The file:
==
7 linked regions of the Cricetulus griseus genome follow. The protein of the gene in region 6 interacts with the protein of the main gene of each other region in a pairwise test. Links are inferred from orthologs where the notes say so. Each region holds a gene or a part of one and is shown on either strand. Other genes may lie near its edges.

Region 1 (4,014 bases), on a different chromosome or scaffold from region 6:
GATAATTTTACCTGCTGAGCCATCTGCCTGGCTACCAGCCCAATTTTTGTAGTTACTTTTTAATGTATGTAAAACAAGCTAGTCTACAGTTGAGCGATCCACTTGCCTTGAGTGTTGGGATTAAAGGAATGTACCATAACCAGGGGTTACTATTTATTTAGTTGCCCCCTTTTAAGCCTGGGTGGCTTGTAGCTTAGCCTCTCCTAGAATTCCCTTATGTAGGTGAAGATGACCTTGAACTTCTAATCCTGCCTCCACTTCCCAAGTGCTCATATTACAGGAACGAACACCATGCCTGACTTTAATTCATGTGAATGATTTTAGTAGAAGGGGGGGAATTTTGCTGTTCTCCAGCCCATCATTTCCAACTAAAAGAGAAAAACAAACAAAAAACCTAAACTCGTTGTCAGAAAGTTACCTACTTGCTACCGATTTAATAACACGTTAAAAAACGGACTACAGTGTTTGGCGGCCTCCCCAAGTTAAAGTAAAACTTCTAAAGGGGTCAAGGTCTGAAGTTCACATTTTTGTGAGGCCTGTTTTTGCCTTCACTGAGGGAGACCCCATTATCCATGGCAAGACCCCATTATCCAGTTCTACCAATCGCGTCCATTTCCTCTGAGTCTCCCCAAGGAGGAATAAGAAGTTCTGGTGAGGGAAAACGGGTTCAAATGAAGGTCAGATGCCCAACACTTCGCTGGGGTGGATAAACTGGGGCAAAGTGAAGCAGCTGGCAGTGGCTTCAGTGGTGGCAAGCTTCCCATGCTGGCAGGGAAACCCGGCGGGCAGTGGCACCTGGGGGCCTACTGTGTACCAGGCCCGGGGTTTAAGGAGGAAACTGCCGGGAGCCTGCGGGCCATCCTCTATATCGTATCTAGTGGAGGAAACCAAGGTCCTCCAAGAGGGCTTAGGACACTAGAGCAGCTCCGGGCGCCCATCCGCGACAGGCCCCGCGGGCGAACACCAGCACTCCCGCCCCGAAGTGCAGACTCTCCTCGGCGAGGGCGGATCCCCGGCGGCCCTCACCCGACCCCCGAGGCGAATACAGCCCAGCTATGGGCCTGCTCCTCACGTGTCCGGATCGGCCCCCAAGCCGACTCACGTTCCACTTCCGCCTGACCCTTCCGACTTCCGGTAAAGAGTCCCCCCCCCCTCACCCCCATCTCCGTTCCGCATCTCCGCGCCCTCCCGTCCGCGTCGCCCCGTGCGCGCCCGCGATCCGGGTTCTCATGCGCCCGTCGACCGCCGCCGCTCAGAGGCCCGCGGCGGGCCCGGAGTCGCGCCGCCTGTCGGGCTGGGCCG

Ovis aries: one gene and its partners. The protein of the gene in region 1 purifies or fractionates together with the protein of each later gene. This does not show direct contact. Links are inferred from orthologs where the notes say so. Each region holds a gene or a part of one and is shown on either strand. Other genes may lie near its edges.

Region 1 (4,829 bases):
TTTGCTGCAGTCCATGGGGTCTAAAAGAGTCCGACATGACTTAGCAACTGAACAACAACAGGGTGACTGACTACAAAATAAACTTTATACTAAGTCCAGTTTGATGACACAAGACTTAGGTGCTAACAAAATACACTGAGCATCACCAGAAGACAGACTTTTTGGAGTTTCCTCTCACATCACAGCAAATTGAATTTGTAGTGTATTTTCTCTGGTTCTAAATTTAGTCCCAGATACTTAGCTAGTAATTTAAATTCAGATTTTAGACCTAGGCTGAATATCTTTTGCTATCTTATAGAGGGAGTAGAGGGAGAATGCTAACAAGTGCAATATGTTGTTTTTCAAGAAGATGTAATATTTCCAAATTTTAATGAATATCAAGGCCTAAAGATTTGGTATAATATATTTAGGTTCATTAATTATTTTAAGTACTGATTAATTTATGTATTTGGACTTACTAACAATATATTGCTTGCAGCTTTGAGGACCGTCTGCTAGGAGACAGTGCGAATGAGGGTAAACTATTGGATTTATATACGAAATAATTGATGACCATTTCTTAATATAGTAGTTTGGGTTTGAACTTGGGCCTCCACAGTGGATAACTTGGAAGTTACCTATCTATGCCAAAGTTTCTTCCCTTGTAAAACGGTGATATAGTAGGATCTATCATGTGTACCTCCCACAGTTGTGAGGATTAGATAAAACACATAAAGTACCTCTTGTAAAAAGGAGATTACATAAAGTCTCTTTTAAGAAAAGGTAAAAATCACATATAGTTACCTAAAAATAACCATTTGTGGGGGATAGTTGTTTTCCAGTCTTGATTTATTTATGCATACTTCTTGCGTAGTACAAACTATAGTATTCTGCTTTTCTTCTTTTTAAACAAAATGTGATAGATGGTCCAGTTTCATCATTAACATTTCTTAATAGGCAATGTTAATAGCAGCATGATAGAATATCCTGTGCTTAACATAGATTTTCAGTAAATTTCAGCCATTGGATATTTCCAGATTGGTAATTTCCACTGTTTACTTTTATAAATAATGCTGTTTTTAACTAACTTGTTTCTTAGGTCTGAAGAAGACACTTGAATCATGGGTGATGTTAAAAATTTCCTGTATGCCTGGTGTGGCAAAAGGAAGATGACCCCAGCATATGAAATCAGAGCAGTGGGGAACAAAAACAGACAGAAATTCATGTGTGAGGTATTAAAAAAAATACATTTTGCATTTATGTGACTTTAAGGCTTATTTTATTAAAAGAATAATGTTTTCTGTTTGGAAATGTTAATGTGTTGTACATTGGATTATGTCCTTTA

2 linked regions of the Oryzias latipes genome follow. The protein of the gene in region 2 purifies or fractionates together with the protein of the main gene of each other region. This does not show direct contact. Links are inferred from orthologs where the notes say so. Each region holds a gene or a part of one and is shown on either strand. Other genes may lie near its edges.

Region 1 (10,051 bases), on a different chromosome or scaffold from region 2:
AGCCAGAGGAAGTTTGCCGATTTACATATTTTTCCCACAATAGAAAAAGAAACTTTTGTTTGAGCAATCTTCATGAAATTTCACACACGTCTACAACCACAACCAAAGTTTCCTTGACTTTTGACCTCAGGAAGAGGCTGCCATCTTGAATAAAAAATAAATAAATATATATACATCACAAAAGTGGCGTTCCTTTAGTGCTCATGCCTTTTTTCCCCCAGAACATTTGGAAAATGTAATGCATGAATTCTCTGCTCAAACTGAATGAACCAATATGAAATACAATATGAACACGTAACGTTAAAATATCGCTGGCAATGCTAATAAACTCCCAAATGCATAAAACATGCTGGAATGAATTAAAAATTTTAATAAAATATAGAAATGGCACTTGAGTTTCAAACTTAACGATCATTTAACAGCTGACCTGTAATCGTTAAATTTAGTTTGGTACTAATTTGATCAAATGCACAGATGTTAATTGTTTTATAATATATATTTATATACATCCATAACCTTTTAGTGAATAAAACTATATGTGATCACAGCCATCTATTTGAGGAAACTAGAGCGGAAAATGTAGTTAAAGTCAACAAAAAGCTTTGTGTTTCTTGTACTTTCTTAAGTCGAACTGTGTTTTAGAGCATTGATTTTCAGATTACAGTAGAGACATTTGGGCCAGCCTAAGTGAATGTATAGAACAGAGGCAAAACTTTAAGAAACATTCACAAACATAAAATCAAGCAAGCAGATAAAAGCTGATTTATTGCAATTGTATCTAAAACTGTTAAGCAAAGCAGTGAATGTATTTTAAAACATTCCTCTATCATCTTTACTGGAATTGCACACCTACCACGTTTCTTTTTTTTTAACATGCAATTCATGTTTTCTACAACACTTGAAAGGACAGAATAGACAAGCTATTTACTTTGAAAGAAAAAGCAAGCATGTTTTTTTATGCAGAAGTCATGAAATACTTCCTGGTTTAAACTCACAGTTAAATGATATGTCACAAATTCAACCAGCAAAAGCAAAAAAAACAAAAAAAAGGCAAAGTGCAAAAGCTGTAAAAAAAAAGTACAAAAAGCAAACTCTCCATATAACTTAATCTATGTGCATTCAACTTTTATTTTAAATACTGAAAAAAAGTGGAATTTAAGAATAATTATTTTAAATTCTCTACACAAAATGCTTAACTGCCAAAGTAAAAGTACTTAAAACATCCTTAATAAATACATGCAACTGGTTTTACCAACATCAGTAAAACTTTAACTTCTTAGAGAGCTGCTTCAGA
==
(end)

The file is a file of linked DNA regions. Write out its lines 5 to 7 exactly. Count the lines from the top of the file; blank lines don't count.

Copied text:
Region 1 (4,829 bases):
TTTGCTGCAGTCCATGGGGTCTAAAAGAGTCCGACATGACTTAGCAACTGAACAACAACAGGGTGACTGACTACAAAATAAACTTTATACTAAGTCCAGTTTGATGACACAAGACTTAGGTGCTAACAAAATACACTGAGCATCACCAGAAGACAGACTTTTTGGAGTTTCCTCTCACATCACAGCAAATTGAATTTGTAGTGTATTTTCTCTGGTTCTAAATTTAGTCCCAGATACTTAGCTAGTAATTTAAATTCAGATTTTAGACCTAGGCTGAATATCTTTTGCTATCTTATAGAGGGAGTAGAGGGAGAATGCTAACAAGTGCAATATGTTGTTTTTCAAGAAGATGTAATATTTCCAAATTTTAATGAATATCAAGGCCTAAAGATTTGGTATAATATATTTAGGTTCATTAATTATTTTAAGTACTGATTAATTTATGTATTTGGACTTACTAACAATATATTGCTTGCAGCTTTGAGGACCGTCTGCTAGGAGACAGTGCGAATGAGGGTAAACTATTGGATTTATATACGAAATAATTGATGACCATTTCTTAATATAGTAGTTTGGGTTTGAACTTGGGCCTCCACAGTGGATAACTTGGAAGTTACCTATCTATGCCAAAGTTTCTTCCCTTGTAAAACGGTGATATAGTAGGATCTATCATGTGTACCTCCCACAGTTGTGAGGATTAGATAAAACACATAAAGTACCTCTTGTAAAAAGGAGATTACATAAAGTCTCTTTTAAGAAAAGGTAAAAATCACATATAGTTACCTAAAAATAACCATTTGTGGGGGATAGTTGTTTTCCAGTCTTGATTTATTTATGCATACTTCTTGCGTAGTACAAACTATAGTATTCTGCTTTTCTTCTTTTTAAACAAAATGTGATAGATGGTCCAGTTTCATCATTAACATTTCTTAATAGGCAATGTTAATAGCAGCATGATAGAATATCCTGTGCTTAACATAGATTTTCAGTAAATTTCAGCCATTGGATATTTCCAGATTGGTAATTTCCACTGTTTACTTTTATAAATAATGCTGTTTTTAACTAACTTGTTTCTTAGGTCTGAAGAAGACACTTGAATCATGGGTGATGTTAAAAATTTCCTGTATGCCTGGTGTGGCAAAAGGAAGATGACCCCAGCATATGAAATCAGAGCAGTGGGGAACAAAAACAGACAGAAATTCATGTGTGAGGTATTAAAAAAAATACATTTTGCATTTATGTGACTTTAAGGCTTATTTTATTAAAAGAATAATGTTTTCTGTTTGGAAATGTTAATGTGTTGTACATTGGATTATGTCCTTTA

2 linked regions of the Oryzias latipes genome follow. The protein of the gene in region 2 purifies or fractionates together with the protein of the main gene of each other region. This does not show direct contact. Links are inferred from orthologs where the notes say so. Each region holds a gene or a part of one and is shown on either strand. Other genes may lie near its edges.